I'll get back to substantive posting in a bit, but as the semester wraps up, I wanted to ask for your help. Over the years, punning has become a more and more integral part of our lab meetings. It's reached the point, in fact, that our P.I. can barely utter a single non-pun sentence, even outside of the lab. On a recent plane trip, he tempted fate by punning with airport security when the refused to let him take his yogurt on the plane, yelling, "These people are discriminating against my culture!" We're also not entirely convinced that he isn't with his wife because she called her ex-husband a "faux-pa," in reference to his parenting.

Yeah, it's that bad.

So, with all these puns flying around, I've decided that it is imperative that we do a study on puns. I'm pretty sure we'll need to do some imaging, too. The thing is, we can't find a lot of actual research on puns (just a bit on cue competition, ambiguity resolution, and suppression, though only in a couple cases is it directly applied to puns). So, my request to you is, a.) do you know of any research outside of cognitive psychology and psycholinguistics on puns, and b.) can you give me some puns of your own? Remember, it's all in the name of science, so don't be shy. Give me the worst puns you can possibly conjure.

More like this

I have been known to make so many puns, my friends dubbed me The Punisher.

My other comment would be, research on puns? what, you didn't find any the first time you searched?

Discussing allergies with friends, my wife said that she is pretty much allergic to anything "airborn".

I said, "yeah, and when the 101st drops down, it's horrid."

By Joe Shelby (not verified) on 07 May 2008 #permalink

I'll get back to substantive posting in a bit

shall be so bold as to ask, what gentlemen plays the game of excuse and explanation? stand as you were; not as you wish to be.

c.v. snicker

Ogden Nash:

I am a conscientious man. When I throw rocks at sea birds I leave no tern unstoned.
I am a meticulous man. When I portray baboons I leave no stern untoned.

By Scott Belyea (not verified) on 07 May 2008 #permalink

Not a study but a good read: Callahan's Crosstime Saloon books by Spider Robinson.
They are absolutely stuffed with puns.

There is a usenet group: alt.humor.puns

Own puns:
I knew a lumberjack, before he got axed.
Or the beekeeper who is trying to bee all that he can.
The local baker quit, he couldn't make puns.
Know why the dockworkers went on strike? Their pay got docked.
Heard about the general who was in bed with the enemy? He was trying to make love not war.
Punning isn't for groan-ups.
Heard about the camera manufacturer that got shuttered?
I had a pen friend until they fried his bacon.

By Who Cares (not verified) on 07 May 2008 #permalink

First off. HAHAHA to the "discriminating against my culture!". That made my day here.

Second, for some reason I seem to put puns and metaphors in the same category of human abilities. Kinda weird since one is based on abstractions and the other on dual meaning. And yet I think of them as the same thing. What they DO have in common is; "human ablity to see stuff from different views/perspectives". Maybe i should postulate a cognitive module for creative thinking for it...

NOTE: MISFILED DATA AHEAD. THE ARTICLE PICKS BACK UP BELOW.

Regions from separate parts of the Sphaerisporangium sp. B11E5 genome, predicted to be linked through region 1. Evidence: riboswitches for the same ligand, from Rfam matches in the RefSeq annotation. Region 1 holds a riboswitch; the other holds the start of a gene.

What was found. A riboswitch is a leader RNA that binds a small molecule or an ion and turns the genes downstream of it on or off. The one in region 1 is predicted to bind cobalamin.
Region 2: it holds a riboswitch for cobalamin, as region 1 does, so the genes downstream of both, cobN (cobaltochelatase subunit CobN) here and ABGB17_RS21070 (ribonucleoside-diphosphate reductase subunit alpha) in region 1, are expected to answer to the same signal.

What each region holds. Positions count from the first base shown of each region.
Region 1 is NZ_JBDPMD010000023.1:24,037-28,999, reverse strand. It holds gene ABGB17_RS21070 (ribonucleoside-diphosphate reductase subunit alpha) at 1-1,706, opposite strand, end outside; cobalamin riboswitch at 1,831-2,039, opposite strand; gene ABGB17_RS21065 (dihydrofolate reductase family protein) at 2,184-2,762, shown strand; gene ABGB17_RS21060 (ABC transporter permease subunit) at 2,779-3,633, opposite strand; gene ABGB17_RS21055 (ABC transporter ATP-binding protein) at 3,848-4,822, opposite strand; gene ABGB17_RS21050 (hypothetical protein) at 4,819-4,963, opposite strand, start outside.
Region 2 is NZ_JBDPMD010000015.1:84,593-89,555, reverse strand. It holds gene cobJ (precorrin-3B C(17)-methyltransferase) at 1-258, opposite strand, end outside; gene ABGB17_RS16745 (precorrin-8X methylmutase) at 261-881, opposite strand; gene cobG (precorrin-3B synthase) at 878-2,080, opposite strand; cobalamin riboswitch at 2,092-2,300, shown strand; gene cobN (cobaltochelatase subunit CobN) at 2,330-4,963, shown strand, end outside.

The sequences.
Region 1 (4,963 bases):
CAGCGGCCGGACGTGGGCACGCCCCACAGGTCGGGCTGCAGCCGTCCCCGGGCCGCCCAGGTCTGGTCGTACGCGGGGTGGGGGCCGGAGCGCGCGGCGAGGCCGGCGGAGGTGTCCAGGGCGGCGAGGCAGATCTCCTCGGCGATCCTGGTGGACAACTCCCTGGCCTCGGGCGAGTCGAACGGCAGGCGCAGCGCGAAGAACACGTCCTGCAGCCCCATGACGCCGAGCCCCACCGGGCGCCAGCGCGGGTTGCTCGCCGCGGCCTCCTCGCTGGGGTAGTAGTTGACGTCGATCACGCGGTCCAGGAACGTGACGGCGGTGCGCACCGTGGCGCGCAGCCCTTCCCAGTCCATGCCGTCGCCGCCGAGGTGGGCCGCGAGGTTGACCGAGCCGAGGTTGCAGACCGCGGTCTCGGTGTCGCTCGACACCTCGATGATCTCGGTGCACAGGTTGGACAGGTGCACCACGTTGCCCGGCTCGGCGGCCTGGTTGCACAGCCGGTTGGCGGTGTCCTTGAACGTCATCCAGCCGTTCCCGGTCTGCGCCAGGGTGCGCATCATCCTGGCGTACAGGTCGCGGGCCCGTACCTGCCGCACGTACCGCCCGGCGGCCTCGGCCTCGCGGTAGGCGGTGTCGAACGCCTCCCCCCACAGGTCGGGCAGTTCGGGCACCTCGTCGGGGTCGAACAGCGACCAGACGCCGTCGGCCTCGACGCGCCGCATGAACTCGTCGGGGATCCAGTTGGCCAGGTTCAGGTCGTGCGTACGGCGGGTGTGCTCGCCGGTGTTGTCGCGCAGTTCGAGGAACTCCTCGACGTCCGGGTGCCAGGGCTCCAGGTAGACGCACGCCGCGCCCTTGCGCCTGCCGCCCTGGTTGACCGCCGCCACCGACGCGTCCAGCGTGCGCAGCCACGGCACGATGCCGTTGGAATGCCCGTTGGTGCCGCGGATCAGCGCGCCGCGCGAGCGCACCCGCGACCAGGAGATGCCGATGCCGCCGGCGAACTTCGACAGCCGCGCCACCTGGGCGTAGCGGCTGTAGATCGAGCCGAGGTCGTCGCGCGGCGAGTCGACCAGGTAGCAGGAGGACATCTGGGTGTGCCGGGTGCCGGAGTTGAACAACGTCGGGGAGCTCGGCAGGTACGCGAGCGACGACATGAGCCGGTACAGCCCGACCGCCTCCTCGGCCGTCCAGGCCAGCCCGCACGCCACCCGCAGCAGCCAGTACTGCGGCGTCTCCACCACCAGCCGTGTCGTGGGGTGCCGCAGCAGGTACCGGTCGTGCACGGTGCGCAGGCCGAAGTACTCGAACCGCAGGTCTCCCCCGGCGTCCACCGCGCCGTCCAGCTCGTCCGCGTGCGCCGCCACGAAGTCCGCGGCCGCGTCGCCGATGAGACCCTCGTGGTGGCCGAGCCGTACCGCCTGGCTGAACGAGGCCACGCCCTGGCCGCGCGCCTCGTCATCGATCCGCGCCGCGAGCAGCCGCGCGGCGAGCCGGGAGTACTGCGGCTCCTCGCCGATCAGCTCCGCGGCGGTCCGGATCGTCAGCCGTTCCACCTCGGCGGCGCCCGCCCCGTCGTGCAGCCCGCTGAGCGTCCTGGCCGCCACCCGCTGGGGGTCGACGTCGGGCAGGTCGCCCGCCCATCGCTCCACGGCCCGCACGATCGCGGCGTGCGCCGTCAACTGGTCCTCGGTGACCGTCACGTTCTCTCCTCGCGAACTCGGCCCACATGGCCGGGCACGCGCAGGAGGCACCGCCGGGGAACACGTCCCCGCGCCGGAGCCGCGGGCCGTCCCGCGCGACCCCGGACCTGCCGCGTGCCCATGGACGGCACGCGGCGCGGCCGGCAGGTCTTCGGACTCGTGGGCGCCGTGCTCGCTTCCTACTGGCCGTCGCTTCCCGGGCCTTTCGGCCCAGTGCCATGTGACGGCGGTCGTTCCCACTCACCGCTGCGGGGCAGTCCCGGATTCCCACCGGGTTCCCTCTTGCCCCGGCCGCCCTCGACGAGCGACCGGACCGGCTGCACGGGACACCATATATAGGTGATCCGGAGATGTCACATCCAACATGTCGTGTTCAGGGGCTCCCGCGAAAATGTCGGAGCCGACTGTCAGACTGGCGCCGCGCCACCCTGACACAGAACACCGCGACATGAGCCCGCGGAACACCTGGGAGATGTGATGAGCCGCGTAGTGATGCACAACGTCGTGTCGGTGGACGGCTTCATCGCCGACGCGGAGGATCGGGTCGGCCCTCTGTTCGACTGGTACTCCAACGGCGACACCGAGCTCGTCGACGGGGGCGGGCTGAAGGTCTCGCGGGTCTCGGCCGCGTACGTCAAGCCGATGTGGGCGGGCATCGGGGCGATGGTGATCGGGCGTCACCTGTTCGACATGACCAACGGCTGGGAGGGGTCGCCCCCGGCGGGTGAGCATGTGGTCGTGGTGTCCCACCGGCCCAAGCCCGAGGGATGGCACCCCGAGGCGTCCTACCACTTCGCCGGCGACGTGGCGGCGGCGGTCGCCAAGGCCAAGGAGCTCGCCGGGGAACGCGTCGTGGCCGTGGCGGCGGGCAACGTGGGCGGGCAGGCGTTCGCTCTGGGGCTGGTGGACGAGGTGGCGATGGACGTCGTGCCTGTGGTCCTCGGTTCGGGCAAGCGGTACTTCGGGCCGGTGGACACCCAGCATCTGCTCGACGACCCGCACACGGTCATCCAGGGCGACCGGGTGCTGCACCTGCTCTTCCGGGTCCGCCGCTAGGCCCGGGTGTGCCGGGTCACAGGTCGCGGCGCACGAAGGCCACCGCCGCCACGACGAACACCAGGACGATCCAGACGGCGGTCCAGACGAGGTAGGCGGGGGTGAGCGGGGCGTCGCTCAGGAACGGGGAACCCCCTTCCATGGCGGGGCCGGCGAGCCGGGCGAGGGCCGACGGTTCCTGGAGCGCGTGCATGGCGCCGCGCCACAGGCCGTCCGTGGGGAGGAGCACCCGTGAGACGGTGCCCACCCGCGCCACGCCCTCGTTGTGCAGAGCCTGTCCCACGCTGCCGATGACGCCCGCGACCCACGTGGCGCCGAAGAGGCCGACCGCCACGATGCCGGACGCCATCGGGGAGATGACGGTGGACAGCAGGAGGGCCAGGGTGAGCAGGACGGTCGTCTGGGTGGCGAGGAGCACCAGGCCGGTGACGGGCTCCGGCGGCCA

If anybody could enlighten me from my ill conceived attempts at lone brainstorming? :)

Anyways. Just thinking openly.

Love your site!

_Jon Nordland.

By Jon Nordland (not verified) on 07 May 2008 #permalink

You heard what happened to Frankenstein? He had a brainstorm

By Who Cares (not verified) on 07 May 2008 #permalink

Long ago I was asked to help get rid of some paperwork by an old boss, an Italian. He said ''Euripides, I rippa doze'' and laughed to himself all afternoon ( you can?t make this stuff up..)

By memorabilious (not verified) on 07 May 2008 #permalink

As long as you don't get embossed.

By Who Cares (not verified) on 07 May 2008 #permalink

I had a friend who entered an internet pun competition once. You were allowed to submit as many puns as you wanted, so he thought for a while and submitted the ten best ones he could think of. He hoped one of them would win, but sadly, no pun in ten did.

By Gebstadter (not verified) on 07 May 2008 #permalink

Rumor is that Chris' dad used to be among the worst punners. He often said that "Wierd is relative. In fact, most of your relatives." Maybe too often.

serapio, with that comment, you've just become my new favorite commenter... heh. Anyone else who makes a joke at the expense of the cognitive linguists, in any comment thread, will also be my favorite commenter. Have at it. Also, expect a post railing -- and I mean railing -- against cognitive linguistics soon. I'm disgusted, and the only thing holding me back is that at this moment, I don't think I can say what I want to say with even a modicum of temperance.

And my dad is a pretty bad punner, 'tis true. Perhaps there are Freudian reasons why I want to study this now.

There's a short story by Asimov in "Robot Dreams", I think, where a grandmaster teaches a supercomputer to tell jokes. The analysis on jokes reveals that our sense of humor is an artificial part of an extraterrestrial experiment. Once the grandmaster discovers this, the sense of humor was taken away from all humans, leaving people with only their natural, unfunny, self-developed form of joke: the pun.

Worth checking out =)

I was at a recent conference, and was taking a drink in the hotel bar. Some guy I never met came up and started telling me how much he liked the paper I had just delivered. It was very nice of him to say so, and I thanked him. But then he got a little personal and started asking all sorts of questions. Not to do with my research, but about my home life, my family and so on. I was, to be honest a little uncomfortable, so I left him in the bar and went into the hotel lobby.

I went out from the prying fan and into the foyer!

By Donalbain (not verified) on 17 Jun 2008 #permalink